Opinion

Editor's column:Salvation Army changes its image

Image consultant: Welcome to Modern Images, Inc., General Dooalot. How may we be of service?

Gen. Dooalot: Sir, I represent the Salvation Army, whose board of directors decided we may need a makeover.

Image consultant: I agree. You’re a fine organization, known for raising buckets of money for charity every Christmas with your jolly bell ringers, but you’re hopelessly behind the times.

Gen. Dooalot: Certainly, we must be doing something wrong. We’re being run out of some of the best places to raise money, like Target and the post office, and many other places don’t appreciate our noise.

Image consultant: First, your name contains two major problems. What’s with “Salvation?” You seem to be suggesting that people need to be saved? What an old fashioned religious concept. Nobody needs to be saved, they just need the right medication. “Salvation” is entirely too negative. And of course, “Army” is militaristic to the extreme. Many businesses don’t want to be associated with religion or the military. Bad for the bottom line. Millions of shoppers in our diverse society don’t believe in salvation or the army.

Gen. Dooalot: Well, I suppose the board might consider a name change. Any suggestions?

Image consultant: Start with yourself, “general.” Who wants to donate money to an organization headed by a general?

A more fitting title would be Dr., followed by your first name. Hopefully, it’s Phil, or something that sounds just as friendly.

Gen. Dooalot: Actually, it’s Daniel.

Image consultant: Dr. Dan! That’s great! Now, about the organizational name. Salvation has to go. Something more positive, more encompassing, more diverse...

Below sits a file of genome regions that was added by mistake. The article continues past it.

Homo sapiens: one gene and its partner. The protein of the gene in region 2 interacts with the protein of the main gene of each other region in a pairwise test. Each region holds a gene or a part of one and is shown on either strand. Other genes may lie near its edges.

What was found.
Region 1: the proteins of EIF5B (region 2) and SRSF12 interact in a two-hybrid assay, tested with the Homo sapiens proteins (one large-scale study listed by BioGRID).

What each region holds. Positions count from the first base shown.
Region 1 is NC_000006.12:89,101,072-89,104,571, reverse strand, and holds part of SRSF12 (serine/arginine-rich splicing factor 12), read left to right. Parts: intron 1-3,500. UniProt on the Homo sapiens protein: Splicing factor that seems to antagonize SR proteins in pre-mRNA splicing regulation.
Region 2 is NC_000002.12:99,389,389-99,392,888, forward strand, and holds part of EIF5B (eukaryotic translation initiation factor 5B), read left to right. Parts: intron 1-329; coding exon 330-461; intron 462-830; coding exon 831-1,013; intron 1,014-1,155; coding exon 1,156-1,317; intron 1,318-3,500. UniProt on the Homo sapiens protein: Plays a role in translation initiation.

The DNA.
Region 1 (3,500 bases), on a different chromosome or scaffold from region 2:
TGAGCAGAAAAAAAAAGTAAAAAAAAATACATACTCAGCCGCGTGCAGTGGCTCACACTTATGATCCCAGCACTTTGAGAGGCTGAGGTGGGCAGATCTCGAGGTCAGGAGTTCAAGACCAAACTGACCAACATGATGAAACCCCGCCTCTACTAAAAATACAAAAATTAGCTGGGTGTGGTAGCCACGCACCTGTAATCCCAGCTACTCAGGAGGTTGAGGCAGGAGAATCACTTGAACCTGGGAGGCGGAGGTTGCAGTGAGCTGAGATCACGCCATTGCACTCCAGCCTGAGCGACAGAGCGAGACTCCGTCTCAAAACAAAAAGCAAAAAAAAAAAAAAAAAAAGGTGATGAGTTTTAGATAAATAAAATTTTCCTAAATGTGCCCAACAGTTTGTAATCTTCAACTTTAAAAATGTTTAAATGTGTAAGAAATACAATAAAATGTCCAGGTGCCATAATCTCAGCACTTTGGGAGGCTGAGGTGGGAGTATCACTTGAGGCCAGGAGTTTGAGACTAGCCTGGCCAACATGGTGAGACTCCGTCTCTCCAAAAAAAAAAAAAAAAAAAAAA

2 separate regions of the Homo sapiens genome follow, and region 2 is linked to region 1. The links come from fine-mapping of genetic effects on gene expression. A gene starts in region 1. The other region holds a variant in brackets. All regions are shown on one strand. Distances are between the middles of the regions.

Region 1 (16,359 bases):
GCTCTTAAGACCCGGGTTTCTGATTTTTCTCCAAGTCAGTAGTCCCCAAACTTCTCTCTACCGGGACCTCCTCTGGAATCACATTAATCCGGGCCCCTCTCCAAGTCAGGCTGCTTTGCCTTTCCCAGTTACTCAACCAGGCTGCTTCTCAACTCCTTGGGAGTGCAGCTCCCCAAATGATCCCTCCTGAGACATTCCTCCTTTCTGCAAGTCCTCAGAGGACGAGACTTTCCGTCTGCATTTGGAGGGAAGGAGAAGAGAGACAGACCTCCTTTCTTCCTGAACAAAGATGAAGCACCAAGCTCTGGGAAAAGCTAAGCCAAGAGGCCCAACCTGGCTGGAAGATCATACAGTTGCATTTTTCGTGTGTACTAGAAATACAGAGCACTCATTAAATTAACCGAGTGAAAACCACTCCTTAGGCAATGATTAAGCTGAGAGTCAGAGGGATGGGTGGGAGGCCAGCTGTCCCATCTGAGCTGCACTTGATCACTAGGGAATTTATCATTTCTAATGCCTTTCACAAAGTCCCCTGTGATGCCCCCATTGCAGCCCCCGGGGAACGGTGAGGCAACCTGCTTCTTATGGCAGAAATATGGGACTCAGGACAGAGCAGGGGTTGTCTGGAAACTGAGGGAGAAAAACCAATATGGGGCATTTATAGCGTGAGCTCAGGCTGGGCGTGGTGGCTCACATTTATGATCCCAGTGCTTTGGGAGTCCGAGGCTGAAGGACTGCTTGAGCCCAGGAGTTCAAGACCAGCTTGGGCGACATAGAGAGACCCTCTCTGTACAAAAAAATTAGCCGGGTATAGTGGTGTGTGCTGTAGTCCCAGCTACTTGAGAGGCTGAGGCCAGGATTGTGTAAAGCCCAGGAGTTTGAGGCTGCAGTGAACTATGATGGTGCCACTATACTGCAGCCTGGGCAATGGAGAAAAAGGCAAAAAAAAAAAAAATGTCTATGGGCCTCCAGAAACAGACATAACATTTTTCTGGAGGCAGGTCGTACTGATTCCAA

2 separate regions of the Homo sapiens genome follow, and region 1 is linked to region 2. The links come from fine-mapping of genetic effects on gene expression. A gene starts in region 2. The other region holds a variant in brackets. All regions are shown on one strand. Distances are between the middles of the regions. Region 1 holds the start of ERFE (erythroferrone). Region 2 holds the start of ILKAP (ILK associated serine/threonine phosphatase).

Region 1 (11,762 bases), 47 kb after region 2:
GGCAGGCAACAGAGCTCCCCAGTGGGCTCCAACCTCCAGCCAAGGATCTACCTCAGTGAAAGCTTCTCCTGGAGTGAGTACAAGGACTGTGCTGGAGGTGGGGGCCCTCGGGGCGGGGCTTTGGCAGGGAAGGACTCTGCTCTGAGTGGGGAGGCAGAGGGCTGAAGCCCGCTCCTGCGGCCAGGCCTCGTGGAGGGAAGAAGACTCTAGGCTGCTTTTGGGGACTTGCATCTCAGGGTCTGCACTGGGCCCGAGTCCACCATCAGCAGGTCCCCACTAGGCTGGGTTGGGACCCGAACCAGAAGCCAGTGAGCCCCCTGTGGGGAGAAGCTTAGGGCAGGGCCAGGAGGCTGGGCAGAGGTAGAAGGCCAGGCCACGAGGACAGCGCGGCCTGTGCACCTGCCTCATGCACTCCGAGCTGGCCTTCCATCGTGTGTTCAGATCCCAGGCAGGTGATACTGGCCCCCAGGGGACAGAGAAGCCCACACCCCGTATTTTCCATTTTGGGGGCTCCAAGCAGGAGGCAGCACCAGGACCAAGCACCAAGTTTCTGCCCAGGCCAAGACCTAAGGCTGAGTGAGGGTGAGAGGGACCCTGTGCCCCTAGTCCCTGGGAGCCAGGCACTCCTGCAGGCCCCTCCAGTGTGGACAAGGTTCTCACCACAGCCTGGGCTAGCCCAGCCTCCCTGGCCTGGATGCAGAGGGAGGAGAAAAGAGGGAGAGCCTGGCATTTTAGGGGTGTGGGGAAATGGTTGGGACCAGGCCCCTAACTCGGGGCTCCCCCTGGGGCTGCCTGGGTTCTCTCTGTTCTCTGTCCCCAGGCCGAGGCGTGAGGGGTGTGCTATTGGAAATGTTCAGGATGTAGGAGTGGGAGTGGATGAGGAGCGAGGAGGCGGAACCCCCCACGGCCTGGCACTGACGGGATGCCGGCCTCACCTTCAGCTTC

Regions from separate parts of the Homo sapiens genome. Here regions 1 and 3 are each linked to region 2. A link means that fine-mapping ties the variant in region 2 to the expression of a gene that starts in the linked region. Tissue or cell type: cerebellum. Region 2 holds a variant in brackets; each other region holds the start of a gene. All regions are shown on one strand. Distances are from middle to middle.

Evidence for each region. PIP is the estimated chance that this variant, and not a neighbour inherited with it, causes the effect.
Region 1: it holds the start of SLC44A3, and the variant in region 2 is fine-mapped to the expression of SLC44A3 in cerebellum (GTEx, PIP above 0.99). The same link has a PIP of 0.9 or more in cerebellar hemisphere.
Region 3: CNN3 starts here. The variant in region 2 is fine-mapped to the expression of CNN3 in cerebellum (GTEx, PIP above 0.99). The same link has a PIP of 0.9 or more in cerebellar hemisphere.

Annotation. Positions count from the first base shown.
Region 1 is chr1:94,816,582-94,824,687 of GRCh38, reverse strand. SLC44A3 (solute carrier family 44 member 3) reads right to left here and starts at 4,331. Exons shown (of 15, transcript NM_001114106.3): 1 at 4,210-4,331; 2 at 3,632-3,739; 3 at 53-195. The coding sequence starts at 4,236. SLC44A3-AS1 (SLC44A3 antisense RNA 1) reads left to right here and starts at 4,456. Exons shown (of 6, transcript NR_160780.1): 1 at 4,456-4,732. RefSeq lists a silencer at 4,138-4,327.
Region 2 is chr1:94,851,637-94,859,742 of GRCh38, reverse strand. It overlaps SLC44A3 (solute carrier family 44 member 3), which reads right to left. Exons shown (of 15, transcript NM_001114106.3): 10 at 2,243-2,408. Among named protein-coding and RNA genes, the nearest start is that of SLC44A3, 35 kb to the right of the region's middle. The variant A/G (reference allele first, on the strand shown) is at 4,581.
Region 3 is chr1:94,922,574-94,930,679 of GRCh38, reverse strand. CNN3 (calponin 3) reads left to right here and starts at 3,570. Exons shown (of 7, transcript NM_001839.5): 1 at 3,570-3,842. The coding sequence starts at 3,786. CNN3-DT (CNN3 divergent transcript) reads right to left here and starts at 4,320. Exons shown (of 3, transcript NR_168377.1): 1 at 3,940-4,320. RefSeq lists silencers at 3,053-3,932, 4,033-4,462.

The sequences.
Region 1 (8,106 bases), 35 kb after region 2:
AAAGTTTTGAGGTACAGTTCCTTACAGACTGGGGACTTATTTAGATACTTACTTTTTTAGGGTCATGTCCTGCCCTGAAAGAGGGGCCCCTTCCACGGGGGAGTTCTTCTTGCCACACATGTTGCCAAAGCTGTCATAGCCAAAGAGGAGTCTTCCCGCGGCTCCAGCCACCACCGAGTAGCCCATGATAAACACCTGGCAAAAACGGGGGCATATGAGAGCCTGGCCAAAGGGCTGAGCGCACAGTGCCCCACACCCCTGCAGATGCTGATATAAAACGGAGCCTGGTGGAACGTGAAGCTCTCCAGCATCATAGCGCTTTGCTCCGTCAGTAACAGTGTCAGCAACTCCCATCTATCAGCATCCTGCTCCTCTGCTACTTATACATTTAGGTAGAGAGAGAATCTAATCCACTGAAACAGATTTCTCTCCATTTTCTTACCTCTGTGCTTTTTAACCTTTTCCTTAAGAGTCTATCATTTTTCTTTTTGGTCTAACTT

I’ve got it: Celebration!

Dr. Dan: You mean the Celebration Army?

Image consultant: You’ve got it half right. People love to celebrate, especially themselves. They’ll donate money just to make themselves look good.

The name reminds them of the holidays when their desires are aimed directly at numero uno. But they’re still not going to like Army -- too many images of Iraq. Instead, make it team.

The Celebration Team! There you have it, everyone wants to belong to a team, particularly one with a winning record. They’d be thrilled to donate to make the team better.

Dr. Dan: Bell ringers for the Celebration Team! Not bad . . .

Image consultant: One last thing, no more bells. You’re already getting complaints about the noise, which affects people’s right to silence and distracts them from thinking about what they’re going to buy, which is the true meaning of Christmas. And it’s only a matter of time before you’re hit by a bushel of carpal tunnel lawsuits from disgruntled bell ringers. Dump the bells, and instead play canned holiday music.

Dr. Dan: Canned music, isn’t there already enough of that?

Image consultant: Certainly not. Those endless holiday melodies keep shoppers mindlessly on track, in the mood to spend, like robots programmed for a single task. Surround the Celebration Team’s buckets with strains of “Rudolph” and “Jingle Bells,” and watch the money flood in.

Dr. Dan: The Celebration Team, under the direction of Dr. Dan, is on its way!

Thanks for the great ideas, and may Target bless us one and all.

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